We meet a great deal of inspirational people through this job, working for Instinct Magazine. Some of these inspirational stories are very open as the people are themselves very public, political, social figures and their strength is out there for all to see. Others have inspired us by what they have personally gone through, the struggles, demons, challenges, and life events that have surpassed to become who they are. Some still struggle and and continuing to grow and heal.
Below is one of those healing stories we would like to share with you. It may resonate personally with you or it may be something you can take with you and assist a loved one with if they find themselves dealing with what this young man has had the courage to share with us in his own words.
At 22 years old, I was raped.
It feels so good to write that down. I don’t feel liberated, I don’t feel happy that I have to write that, but I feel proud. I’m so proud that I can finally come to terms with what happened to me.
I understand I am one of the very lucky few. The abuse I was subjected to didn’t affect me sexually or socially. The scars were emotional. It’s taken me three years to build up trust and meaningful relationships with men, but I made it. However, this isn’t about my struggle, this piece is about overcoming my trauma. This is how I healed.
Initially, I pushed the bad feeling away. Immediately after the act happened, the murmurings of “I said no” and “that shouldn’t have happened” were locked away in my mind. The last thing I wanted to do was out this person, and it’s something that I will never do. A few months after the incident, however, I found myself in bed with another potential sexual partner. It was at this moment that I froze. I ceased up, I asked them to leave. I sobbed afterwards. It was as though the feelings about my abuse had been unlocked, and it triggered something in me. I was a mess, and I would continue to be a mess for years afterwards.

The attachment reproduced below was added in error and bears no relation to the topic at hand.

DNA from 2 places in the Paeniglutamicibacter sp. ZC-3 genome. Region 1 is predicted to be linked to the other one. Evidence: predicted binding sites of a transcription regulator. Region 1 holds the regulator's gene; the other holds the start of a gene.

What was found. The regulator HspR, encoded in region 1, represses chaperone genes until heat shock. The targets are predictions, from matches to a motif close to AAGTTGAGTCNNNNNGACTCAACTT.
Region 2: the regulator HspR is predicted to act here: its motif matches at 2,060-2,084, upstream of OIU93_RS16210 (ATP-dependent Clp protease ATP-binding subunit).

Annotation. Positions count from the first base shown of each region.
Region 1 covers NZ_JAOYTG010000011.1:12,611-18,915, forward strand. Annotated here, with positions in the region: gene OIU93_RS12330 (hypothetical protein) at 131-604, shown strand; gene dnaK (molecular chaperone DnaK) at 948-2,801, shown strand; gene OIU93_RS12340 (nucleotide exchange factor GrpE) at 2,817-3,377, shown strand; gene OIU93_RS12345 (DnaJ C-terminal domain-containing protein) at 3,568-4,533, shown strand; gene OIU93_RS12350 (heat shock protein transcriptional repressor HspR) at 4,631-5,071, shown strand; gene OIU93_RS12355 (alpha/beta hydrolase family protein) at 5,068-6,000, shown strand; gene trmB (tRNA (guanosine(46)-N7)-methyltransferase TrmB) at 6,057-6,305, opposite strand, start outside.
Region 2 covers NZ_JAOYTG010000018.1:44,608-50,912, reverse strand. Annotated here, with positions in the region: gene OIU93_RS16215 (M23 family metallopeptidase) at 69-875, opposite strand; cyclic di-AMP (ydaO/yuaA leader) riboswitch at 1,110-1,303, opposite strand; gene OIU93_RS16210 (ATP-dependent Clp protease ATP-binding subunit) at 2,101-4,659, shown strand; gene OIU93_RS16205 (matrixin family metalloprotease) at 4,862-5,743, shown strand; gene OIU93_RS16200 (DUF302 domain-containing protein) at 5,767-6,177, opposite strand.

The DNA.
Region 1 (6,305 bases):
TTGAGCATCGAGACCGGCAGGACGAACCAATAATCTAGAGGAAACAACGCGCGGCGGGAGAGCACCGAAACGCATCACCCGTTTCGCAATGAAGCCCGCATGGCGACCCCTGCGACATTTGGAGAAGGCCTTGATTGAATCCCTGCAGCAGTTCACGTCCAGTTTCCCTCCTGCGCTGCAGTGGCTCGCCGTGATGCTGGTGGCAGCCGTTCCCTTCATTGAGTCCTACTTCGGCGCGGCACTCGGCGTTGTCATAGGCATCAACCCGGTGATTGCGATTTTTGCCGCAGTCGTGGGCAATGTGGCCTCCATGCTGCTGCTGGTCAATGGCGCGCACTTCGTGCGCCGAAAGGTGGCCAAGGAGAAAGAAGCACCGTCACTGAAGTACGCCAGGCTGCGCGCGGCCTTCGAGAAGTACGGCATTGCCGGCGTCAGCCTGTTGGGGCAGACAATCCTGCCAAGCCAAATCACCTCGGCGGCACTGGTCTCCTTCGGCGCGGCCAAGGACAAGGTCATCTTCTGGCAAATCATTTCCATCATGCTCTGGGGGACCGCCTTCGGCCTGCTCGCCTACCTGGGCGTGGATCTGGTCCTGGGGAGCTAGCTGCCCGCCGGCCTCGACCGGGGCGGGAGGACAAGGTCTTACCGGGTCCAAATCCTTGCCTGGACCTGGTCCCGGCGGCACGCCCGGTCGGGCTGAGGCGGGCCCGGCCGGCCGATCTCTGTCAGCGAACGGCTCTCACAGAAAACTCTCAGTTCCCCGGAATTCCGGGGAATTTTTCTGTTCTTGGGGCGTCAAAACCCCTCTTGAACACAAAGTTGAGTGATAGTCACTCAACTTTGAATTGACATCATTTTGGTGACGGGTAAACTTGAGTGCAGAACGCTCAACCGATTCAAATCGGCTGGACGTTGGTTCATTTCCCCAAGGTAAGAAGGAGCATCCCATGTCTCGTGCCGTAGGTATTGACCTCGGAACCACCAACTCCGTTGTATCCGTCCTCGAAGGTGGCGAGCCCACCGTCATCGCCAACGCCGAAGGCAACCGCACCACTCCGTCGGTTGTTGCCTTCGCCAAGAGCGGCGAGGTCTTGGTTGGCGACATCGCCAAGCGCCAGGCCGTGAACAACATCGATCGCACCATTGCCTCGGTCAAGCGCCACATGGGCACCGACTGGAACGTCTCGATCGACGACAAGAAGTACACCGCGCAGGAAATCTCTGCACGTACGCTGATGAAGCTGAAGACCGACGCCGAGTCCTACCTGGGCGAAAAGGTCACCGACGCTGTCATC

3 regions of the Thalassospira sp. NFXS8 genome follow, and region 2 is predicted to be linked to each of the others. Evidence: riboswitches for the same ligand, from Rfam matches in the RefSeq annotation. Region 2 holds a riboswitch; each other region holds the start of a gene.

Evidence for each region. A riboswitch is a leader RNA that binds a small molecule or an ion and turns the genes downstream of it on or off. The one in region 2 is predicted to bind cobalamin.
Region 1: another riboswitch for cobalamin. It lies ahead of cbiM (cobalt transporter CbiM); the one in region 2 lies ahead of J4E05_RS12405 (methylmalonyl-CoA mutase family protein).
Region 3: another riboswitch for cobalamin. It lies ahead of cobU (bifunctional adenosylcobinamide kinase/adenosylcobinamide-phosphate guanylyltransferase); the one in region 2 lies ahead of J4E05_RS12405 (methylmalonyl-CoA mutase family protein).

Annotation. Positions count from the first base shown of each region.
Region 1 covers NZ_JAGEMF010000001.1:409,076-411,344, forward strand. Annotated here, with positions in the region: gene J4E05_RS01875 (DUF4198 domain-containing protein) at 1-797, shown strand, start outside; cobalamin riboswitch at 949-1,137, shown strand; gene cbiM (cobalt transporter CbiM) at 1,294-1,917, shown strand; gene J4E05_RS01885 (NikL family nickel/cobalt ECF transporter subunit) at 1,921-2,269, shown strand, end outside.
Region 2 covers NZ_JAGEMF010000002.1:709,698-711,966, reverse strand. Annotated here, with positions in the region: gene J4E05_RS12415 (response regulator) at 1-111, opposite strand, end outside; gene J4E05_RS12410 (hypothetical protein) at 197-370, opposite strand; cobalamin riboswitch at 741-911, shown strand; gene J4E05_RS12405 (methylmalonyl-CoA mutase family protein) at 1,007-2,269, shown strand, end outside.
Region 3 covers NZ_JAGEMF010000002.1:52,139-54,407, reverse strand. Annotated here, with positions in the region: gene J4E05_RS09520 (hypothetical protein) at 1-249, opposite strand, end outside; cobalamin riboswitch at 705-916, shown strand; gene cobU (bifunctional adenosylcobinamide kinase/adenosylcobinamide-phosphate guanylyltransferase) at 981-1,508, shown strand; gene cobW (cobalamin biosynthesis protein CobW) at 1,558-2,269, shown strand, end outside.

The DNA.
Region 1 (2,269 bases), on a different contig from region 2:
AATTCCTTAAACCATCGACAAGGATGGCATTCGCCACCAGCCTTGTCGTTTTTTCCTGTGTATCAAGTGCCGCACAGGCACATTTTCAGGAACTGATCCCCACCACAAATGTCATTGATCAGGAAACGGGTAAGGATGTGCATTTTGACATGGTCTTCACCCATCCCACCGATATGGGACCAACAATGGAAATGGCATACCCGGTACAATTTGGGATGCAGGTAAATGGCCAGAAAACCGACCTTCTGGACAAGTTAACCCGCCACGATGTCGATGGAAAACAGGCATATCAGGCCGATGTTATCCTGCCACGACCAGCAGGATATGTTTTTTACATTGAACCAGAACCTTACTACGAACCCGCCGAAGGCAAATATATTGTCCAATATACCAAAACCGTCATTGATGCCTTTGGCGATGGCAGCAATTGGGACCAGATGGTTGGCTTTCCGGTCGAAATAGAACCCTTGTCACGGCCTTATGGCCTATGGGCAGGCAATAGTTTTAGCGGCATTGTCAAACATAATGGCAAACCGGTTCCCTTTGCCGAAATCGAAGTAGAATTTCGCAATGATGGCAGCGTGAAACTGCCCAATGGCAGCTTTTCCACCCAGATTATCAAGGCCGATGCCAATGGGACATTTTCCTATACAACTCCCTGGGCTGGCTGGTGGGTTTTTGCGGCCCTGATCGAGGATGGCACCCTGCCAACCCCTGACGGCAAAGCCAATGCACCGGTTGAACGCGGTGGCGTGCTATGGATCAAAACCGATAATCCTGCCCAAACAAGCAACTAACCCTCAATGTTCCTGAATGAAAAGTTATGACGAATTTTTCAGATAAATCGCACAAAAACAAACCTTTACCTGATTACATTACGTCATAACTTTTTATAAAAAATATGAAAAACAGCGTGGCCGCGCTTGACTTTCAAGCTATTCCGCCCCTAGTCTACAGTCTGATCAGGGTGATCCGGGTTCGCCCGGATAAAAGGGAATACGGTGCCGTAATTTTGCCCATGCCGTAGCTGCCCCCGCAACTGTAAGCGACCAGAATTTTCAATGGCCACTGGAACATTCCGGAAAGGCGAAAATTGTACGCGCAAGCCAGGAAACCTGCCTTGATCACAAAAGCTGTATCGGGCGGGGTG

What I found to be the hardest thing to overcome was the isolation. I didn’t know anybody who had been in the same position as me, and I didn’t want to let them know how I was feeling. I was ashamed, as though this was something I had brought on myself, which isn’t the case. I knew that at the time, but my head and my feelings weren’t connecting. My brain was telling me to talk about it, my heart was telling me that this was my fault.
You may be reading this having gone through a similar situation as I did, and you may be relating to what I am writing. Please, even if it seems like the hardest thing on earth, talk about it. This is how I started to heal.
The Samaritans are a charity who are dedicated to offering emotional support to anybody who needs it. They’re there to listen to you and let you project your feelings onto them. They have my utmost respect for doing what they do and choosing to carry the weight of someone else's burden on their shoulders for however long they need to talk. They were my first point of contact. I spoke to the Samaritans before telling my friends. As I stated earlier, the shame was too great, and the fear of judgment was consuming me. As soon as someone said ‘hello’ on the other end of the line, I broke down. This was a year after my abuse, so the anxiety and the stigma in my mind had built up greatly at this point.
Imagine blowing up a balloon, the rubber skin slowly starts to expand and tighten, you’re aware when it’s taken enough air and you stop. I was never given that release, the doubt was continuously filling me, and my first call with the Samaritans was the pin I needed. I spent hours on the phone with this stranger going over the past year of my life, and when I hung up the phone, I finally breathed easy.